A Literary Magazine in Support of the Jewish Community

Back to Issue Eight


Two Poems by Robbi Nester

Nothing Disappears

Even then that place was just scraps and remnants,

all that was left of the Jewish fabric trade, not far

from the river. It was the late 60s, pushcarts long

gone, though the people who once peddled fabric

there still had a foothold. Dusty fabric stores lined

both sides of the narrow street, stocked with cloth

of every shade and texture—silk unspooling into

sky-blue puddles on the floor, embroidered black

satin, velvet, darkness caught in its folds, ribbons,

trim. An ancient émigré sat behind the register,

gray as the dust that covered cards of buttons,

bolts of cloth, patterns, yards of bright ribbon

hanging on the wall behind him. One dim light

fixture barely illuminated the small space, though

the winter sun shone through the plate glass

window. I’d come there with my mother to

pick out fabric for a dress. We chose a glossy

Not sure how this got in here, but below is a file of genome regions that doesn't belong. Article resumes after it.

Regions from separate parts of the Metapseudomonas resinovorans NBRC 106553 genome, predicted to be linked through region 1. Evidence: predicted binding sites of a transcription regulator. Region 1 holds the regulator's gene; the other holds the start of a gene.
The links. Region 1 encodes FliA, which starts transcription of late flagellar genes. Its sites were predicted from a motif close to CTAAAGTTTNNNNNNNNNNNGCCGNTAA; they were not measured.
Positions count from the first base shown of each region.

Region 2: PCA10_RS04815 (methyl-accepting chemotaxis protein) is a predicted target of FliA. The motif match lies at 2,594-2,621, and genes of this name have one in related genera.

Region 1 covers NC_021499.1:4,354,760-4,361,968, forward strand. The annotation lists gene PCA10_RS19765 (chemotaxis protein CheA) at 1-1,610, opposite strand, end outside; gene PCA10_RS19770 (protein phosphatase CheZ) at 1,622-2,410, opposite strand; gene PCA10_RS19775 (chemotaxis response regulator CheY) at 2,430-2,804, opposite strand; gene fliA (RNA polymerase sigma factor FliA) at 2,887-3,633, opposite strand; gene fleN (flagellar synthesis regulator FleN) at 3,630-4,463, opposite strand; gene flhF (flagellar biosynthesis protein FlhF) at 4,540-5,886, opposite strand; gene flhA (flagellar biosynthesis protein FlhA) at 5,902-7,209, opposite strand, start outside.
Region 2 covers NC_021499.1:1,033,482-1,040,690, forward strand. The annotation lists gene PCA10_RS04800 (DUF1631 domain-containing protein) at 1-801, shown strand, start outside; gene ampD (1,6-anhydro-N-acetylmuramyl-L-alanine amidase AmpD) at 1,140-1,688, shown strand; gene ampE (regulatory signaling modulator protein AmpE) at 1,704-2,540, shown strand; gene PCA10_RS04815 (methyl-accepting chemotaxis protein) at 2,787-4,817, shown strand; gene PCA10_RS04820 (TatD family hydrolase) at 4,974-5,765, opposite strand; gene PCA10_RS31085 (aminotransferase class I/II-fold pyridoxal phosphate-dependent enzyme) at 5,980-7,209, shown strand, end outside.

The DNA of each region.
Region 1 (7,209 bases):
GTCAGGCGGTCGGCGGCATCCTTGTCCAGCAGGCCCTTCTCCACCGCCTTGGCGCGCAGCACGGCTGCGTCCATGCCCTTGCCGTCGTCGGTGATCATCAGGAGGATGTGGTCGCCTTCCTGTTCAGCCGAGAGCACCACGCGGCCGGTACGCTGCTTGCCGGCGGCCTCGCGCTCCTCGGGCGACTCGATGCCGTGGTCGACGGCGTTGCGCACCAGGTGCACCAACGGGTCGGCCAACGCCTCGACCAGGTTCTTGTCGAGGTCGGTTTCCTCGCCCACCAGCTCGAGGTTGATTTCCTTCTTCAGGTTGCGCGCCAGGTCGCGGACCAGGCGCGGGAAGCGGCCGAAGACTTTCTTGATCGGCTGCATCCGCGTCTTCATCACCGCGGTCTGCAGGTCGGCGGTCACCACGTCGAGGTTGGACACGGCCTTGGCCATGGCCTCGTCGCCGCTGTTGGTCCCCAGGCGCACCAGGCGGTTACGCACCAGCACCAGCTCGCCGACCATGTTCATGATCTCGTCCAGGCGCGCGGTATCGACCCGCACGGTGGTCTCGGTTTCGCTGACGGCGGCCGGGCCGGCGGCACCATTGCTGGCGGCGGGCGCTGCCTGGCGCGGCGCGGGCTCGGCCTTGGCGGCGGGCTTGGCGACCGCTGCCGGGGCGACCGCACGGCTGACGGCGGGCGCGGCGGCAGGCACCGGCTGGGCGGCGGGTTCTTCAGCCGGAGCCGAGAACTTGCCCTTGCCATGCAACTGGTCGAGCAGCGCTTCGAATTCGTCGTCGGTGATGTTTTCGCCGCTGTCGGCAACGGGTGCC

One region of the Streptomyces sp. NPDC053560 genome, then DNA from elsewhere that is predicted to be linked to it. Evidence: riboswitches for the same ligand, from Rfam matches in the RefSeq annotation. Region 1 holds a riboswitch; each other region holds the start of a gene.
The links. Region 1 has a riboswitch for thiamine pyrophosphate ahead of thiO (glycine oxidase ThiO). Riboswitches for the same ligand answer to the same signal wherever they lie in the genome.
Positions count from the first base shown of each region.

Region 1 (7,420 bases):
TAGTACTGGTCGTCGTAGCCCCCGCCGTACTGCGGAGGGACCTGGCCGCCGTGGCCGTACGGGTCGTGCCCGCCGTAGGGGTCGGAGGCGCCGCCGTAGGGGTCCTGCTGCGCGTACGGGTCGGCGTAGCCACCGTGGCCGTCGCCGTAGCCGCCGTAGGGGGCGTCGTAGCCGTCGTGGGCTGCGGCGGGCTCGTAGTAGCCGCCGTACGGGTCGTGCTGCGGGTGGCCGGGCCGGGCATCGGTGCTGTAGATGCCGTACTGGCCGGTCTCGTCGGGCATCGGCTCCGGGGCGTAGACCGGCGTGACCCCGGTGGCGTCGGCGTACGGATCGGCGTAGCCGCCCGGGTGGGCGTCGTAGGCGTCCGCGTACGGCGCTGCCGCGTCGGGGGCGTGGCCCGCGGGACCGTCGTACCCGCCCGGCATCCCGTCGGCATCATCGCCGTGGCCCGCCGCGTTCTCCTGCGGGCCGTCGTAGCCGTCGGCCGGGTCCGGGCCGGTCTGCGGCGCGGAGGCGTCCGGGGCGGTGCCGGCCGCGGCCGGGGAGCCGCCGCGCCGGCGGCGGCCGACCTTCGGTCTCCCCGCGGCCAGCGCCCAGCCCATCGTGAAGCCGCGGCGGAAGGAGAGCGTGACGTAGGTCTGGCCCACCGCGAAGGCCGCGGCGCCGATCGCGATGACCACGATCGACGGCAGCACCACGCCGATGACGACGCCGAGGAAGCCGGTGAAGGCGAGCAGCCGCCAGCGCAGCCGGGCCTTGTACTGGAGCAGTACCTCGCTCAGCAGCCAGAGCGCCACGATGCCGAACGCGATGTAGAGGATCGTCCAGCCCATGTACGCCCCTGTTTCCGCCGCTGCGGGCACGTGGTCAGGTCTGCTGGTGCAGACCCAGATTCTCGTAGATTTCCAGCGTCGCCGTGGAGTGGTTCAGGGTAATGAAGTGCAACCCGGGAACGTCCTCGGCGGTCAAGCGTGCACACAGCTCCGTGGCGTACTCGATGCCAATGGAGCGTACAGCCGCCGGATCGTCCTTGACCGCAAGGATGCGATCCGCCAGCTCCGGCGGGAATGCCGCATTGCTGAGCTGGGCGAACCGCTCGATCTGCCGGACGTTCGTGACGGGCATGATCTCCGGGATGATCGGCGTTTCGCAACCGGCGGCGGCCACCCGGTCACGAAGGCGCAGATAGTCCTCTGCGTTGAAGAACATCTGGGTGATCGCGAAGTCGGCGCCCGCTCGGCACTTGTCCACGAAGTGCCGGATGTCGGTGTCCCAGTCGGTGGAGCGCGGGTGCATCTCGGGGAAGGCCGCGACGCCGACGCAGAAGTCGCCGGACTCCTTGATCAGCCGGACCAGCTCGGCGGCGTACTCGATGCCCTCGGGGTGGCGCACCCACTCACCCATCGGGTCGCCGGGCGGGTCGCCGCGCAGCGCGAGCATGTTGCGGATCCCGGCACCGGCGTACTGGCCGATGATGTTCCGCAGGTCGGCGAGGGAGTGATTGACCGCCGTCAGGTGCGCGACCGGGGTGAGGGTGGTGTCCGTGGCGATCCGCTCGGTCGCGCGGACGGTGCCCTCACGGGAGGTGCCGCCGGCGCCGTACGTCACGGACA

purple velvet, tiny buttons for the sleeves and

down the front, the colors of hard candy, the

pattern and the thread. I was sure each item

had a history the shopkeeper could tell us

if we asked. When we got home, my mother

sat down at her Singer, worked the pedals

with her feet. I wore that dress for years.

Much later, when I was packing up the

house for sale, it still hung in my closet.

I took little from that time, no books or

clothes, wanting to put that past, the person

I had been, behind me. But I took the

matching scarf, its silver fringes showing

little wear. Since then, I’ve learned it’s

impossible to purge the past completely.

I hold on to its traces—wheel of bright

needles, spool of silk thread.


The word once meant “laid down” or “fixed.”

Stars like nail heads holding up the sky’s dark

drop cloth. Now we fancy, if we think of it at all,

the universe was broken, fell like shards of glass

after an accident. No one can agree on anything.

Truth’s a distant place we heard of in a fable.

Law might be better If it meant “a hill,” as it does

to certain rural Scots, a rise where sheep graze,

something they can see, can own or sell. Not

a map drawn by a blind man, meant to guide

us through a violent world.

Robbi Nester

Robbi Nester, a retired college educator, is the author of four books of poetry and editor of three anthologies. Her most recent book of poetry is Narrow Bridge (Main Street Rag, 2019). She hosts two monthly readings on Zoom. Her poetry and reviews have appeared widely, most recently and forthcoming in One Art, The Journal of Radical Wonder, Verse-Virtual, Sheila Na Gig, and more. You can learn more about her at https://www.robbinester.net.



Robbi Nester